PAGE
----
Chalk up another step forward in the economic-data dance of “two steps forward, one step back” with the release of the initial claims for unemployment insurance. This week, claims fell to 550,000, a drop of 38,000. This brought the four-week moving average down to 555,250, a drop of 4,750 on the week and bringing the average to more than 100,000 below its peak 17 weeks ago.

As shown on the graph below (from the four-week average tends to peak at or just before the official end of recessions. Given both the magnitude and duration of the decline it seems pretty clear that we are past the peak for this cycle.

If history is any guide, it means the recession is either already over or very soon will be.

The improvement was very widespread geographically, with 19 states reporting a drop of 1,000 or more in new claims and none reporting an increase of that magnitude.

In other words, when the NBER finally gets around to putting an end date on the recession (probably in the first quarter of 2010), they will put the end date around now. Keep in mind what the end of a recession means — it is just that the economy has stopped falling, and is by definition at its lowest point. If you fall off a cliff, the point of maximum pain is when you hit the ground, not while you are still falling.

A key measure that could confirm an end of the recession comes out next week in the form of the Industrial Production and Capacity Utilization report. If Capacity Utilization, particularly for manufacturing, rises from its record low level in June (68.0% total, 64.6% for manufacturing), it is a pretty safe bet that the recession is over.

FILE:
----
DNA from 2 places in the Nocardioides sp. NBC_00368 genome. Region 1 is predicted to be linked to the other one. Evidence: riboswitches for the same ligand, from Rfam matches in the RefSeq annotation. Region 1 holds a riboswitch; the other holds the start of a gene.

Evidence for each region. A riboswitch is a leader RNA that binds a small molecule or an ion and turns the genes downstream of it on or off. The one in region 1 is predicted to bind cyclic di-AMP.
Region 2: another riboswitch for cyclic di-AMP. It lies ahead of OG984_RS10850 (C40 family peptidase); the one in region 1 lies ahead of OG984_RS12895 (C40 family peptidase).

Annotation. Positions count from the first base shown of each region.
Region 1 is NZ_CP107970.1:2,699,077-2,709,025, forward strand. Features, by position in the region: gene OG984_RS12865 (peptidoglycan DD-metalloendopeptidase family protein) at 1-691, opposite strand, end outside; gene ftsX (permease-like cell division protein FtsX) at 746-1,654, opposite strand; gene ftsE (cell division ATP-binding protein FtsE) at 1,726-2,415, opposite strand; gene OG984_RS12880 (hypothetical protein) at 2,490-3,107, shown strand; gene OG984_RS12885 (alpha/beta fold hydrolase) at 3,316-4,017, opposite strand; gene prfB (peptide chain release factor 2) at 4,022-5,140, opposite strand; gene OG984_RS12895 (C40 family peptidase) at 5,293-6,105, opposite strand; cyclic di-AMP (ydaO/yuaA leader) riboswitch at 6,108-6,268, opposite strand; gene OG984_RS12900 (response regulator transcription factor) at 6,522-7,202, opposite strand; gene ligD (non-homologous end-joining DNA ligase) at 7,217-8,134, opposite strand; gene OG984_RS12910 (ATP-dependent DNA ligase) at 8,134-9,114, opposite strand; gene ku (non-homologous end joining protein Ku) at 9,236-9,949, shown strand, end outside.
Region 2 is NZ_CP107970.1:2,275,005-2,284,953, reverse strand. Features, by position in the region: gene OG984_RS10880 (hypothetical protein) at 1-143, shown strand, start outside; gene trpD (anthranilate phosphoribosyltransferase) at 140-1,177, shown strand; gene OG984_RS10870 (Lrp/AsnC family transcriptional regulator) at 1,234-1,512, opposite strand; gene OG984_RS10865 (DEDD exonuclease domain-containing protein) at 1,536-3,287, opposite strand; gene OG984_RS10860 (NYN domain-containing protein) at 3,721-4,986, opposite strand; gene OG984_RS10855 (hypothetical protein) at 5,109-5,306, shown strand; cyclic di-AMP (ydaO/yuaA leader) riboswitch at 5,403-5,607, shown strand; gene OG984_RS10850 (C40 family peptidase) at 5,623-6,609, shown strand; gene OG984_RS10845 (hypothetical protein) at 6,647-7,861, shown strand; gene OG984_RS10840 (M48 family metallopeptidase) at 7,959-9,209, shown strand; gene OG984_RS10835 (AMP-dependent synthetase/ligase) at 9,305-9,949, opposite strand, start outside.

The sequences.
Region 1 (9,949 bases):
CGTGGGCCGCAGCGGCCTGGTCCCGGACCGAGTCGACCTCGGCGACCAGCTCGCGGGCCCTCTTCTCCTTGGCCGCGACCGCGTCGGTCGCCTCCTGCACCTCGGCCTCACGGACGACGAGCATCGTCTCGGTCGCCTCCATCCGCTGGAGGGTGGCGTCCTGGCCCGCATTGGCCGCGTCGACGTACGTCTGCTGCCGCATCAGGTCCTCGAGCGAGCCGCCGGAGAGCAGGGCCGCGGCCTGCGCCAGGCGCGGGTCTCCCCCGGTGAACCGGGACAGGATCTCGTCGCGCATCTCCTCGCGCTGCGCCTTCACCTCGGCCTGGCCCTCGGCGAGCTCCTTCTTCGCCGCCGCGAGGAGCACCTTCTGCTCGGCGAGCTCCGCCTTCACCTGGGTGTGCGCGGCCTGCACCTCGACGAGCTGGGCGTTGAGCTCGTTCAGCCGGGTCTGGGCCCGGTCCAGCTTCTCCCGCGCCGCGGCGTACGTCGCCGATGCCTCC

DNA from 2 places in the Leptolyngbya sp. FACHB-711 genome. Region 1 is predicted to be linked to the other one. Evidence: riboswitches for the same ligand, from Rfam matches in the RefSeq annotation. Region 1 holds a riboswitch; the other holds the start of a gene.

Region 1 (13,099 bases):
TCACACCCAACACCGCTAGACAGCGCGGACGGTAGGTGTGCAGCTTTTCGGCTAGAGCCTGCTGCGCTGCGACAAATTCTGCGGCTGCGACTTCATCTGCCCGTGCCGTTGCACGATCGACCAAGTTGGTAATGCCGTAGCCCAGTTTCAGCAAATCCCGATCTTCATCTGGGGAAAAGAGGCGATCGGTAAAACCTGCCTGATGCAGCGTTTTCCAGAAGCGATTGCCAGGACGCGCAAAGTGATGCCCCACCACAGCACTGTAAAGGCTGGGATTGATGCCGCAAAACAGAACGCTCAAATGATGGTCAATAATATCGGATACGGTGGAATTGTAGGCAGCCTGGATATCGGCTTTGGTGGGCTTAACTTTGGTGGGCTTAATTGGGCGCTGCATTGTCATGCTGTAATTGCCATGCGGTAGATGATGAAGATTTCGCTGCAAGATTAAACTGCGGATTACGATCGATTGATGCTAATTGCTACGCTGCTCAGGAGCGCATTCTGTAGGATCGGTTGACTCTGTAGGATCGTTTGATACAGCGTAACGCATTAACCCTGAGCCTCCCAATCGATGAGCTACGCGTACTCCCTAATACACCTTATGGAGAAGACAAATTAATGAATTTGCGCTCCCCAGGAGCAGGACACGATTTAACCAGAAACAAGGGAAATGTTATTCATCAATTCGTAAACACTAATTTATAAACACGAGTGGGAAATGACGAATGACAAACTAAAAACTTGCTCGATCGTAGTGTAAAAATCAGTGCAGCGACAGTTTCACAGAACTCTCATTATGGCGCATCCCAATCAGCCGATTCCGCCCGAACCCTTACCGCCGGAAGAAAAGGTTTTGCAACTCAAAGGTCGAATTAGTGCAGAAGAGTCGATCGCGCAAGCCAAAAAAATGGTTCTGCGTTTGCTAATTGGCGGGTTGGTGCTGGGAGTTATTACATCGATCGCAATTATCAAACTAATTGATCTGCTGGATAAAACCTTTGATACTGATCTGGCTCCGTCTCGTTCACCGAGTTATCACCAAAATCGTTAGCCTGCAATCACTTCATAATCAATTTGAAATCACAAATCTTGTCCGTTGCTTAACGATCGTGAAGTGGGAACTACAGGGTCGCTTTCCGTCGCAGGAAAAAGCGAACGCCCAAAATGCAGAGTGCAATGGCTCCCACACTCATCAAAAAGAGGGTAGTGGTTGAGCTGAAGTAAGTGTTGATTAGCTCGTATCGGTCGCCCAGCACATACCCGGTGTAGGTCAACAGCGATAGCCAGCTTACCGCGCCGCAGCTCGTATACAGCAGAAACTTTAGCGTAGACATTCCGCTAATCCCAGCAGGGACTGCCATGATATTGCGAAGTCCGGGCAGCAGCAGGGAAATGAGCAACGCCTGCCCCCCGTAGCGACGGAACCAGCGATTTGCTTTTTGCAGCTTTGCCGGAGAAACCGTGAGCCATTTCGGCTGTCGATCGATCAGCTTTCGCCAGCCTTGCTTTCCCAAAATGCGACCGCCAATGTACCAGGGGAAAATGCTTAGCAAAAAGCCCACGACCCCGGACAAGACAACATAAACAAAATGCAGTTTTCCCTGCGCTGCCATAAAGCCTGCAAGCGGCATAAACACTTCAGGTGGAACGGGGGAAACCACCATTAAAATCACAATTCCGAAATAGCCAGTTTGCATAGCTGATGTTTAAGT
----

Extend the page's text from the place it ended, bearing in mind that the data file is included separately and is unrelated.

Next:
The level of pain we are in economically is visible in the continuing claims numbers, which rose by 69,000 to 6,310,000. That only counts people in the regular state unemployment programs — many people have already timed out of them — and are the supplemental benefits which were part of the stimulus bill.

There are an additional 2.75 million people on the main extended benefit program, an increase of 97,500 from the previous week. However, the data on regular continuing claims is one week behind the data on initial claims, and the data on extended benefits is one week behind that. The other smaller extended benefit program saw an even bigger jump of 139,000 to 492,000 — a stunning 39.5% increase in a single week.

If the extended benefits were not there, that would mean millions of people in far greater economic distress. Perhaps the single most under-reported aspect of this recession is the extraordinarily long time people are staying unemployed once they get their pink slips.

We will see tomorrow if the median duration of unemployment has continued to rise beyond its June record of 17.9 weeks, up from 10.3 weeks at the beginning of the year. The long-term unemployed (out of work for 27 weeks or more) number far exceeded that of short-term unemployed (4 weeks or less) in June (ratio of 1.38:1). Prior to April, the number of long-term unemployed had NEVER exceeded the number of short term unemployed.

Given the historical pattern of unemployment duration during and after recessions, it is very likely that the unemployment duration continued to increase in July. The consensus expectations are that the economy lost 328,000 jobs in July — a big improvement over the 467,000 lost in June and less than half the peak jobs loss rate of 741,000 in January. On the other hand, it would represent the 19th straight month of job losses — a post-WWII record (see second graph).

We are far from out of the woods, but fewer people losing their jobs would be perhaps the best tonic possible for the overall economy. It would help retail sales across the spectrum from upscale stores like Nordstrom’s (JWN) down to low-end retailers like Family Dollar (FDO). It is not just those people who are out of work that have been spending less, but those that fear that they could soon join the unemployment lines.

While a lower rate of job losses would not induce those already out of work to open up their wallets, it could increase the confidence of those who are still working — who then might go shopping for items they have been putting off buying.

The real kick to the economy will not come for a few more months, when we actually start to regain some of the lost jobs. Look for that to happen sometime in the first quarter of 2010.

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